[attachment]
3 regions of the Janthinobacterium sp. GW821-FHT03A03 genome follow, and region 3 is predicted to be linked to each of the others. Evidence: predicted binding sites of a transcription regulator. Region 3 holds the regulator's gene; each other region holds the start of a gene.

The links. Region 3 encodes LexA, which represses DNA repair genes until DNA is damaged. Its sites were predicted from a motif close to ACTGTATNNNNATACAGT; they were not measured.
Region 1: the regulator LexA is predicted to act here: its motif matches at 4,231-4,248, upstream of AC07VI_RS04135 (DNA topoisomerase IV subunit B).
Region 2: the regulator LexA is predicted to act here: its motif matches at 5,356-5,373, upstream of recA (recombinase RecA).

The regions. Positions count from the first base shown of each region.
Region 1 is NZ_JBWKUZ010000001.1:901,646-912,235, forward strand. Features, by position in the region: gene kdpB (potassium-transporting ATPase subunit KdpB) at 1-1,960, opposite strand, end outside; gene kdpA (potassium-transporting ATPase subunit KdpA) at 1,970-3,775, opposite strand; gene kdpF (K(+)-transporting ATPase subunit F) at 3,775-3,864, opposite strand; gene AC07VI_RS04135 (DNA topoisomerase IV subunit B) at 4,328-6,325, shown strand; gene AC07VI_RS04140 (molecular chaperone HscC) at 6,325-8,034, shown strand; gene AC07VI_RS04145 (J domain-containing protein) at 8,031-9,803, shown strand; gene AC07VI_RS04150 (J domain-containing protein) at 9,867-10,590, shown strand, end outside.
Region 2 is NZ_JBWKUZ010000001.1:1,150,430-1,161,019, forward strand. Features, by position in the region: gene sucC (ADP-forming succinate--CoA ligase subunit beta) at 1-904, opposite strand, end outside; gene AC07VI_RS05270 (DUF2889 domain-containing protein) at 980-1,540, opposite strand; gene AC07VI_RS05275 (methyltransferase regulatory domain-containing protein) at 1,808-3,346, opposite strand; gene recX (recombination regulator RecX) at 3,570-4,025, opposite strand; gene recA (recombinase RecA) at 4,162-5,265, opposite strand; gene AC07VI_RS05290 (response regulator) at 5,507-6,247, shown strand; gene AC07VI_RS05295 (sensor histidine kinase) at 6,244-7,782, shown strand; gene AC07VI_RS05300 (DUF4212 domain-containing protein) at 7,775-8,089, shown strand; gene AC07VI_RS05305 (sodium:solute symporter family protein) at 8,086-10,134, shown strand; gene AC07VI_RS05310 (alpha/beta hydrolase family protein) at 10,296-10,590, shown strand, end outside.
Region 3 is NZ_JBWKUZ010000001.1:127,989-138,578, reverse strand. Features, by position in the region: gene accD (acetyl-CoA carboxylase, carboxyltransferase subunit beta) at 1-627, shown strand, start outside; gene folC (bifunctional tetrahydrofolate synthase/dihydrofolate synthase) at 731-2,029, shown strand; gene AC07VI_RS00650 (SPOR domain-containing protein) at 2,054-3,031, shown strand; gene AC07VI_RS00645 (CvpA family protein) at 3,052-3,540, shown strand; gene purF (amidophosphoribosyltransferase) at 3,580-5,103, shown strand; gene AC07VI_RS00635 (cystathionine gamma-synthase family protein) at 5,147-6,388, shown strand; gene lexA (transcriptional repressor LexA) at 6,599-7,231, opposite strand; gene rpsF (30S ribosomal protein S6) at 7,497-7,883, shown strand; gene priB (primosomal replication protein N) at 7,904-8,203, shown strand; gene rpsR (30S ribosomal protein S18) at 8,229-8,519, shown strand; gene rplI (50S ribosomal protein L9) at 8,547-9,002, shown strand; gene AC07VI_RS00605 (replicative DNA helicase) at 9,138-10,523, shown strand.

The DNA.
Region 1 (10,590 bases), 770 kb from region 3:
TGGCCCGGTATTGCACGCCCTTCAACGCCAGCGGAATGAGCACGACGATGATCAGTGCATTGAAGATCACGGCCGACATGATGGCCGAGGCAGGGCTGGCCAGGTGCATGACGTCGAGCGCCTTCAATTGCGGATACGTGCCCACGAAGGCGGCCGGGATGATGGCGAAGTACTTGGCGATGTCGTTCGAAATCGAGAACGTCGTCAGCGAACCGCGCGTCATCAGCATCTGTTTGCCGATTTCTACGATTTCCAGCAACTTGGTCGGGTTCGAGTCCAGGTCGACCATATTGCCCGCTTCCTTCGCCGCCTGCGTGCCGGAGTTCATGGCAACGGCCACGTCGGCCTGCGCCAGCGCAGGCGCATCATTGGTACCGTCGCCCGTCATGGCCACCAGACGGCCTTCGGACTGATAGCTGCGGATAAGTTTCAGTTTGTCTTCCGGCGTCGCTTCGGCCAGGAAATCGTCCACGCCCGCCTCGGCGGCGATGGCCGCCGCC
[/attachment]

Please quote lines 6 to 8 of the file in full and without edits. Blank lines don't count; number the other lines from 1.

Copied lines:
Region 1 is NZ_JBWKUZ010000001.1:901,646-912,235, forward strand. Features, by position in the region: gene kdpB (potassium-transporting ATPase subunit KdpB) at 1-1,960, opposite strand, end outside; gene kdpA (potassium-transporting ATPase subunit KdpA) at 1,970-3,775, opposite strand; gene kdpF (K(+)-transporting ATPase subunit F) at 3,775-3,864, opposite strand; gene AC07VI_RS04135 (DNA topoisomerase IV subunit B) at 4,328-6,325, shown strand; gene AC07VI_RS04140 (molecular chaperone HscC) at 6,325-8,034, shown strand; gene AC07VI_RS04145 (J domain-containing protein) at 8,031-9,803, shown strand; gene AC07VI_RS04150 (J domain-containing protein) at 9,867-10,590, shown strand, end outside.
Region 2 is NZ_JBWKUZ010000001.1:1,150,430-1,161,019, forward strand. Features, by position in the region: gene sucC (ADP-forming succinate--CoA ligase subunit beta) at 1-904, opposite strand, end outside; gene AC07VI_RS05270 (DUF2889 domain-containing protein) at 980-1,540, opposite strand; gene AC07VI_RS05275 (methyltransferase regulatory domain-containing protein) at 1,808-3,346, opposite strand; gene recX (recombination regulator RecX) at 3,570-4,025, opposite strand; gene recA (recombinase RecA) at 4,162-5,265, opposite strand; gene AC07VI_RS05290 (response regulator) at 5,507-6,247, shown strand; gene AC07VI_RS05295 (sensor histidine kinase) at 6,244-7,782, shown strand; gene AC07VI_RS05300 (DUF4212 domain-containing protein) at 7,775-8,089, shown strand; gene AC07VI_RS05305 (sodium:solute symporter family protein) at 8,086-10,134, shown strand; gene AC07VI_RS05310 (alpha/beta hydrolase family protein) at 10,296-10,590, shown strand, end outside.
Region 3 is NZ_JBWKUZ010000001.1:127,989-138,578, reverse strand. Features, by position in the region: gene accD (acetyl-CoA carboxylase, carboxyltransferase subunit beta) at 1-627, shown strand, start outside; gene folC (bifunctional tetrahydrofolate synthase/dihydrofolate synthase) at 731-2,029, shown strand; gene AC07VI_RS00650 (SPOR domain-containing protein) at 2,054-3,031, shown strand; gene AC07VI_RS00645 (CvpA family protein) at 3,052-3,540, shown strand; gene purF (amidophosphoribosyltransferase) at 3,580-5,103, shown strand; gene AC07VI_RS00635 (cystathionine gamma-synthase family protein) at 5,147-6,388, shown strand; gene lexA (transcriptional repressor LexA) at 6,599-7,231, opposite strand; gene rpsF (30S ribosomal protein S6) at 7,497-7,883, shown strand; gene priB (primosomal replication protein N) at 7,904-8,203, shown strand; gene rpsR (30S ribosomal protein S18) at 8,229-8,519, shown strand; gene rplI (50S ribosomal protein L9) at 8,547-9,002, shown strand; gene AC07VI_RS00605 (replicative DNA helicase) at 9,138-10,523, shown strand.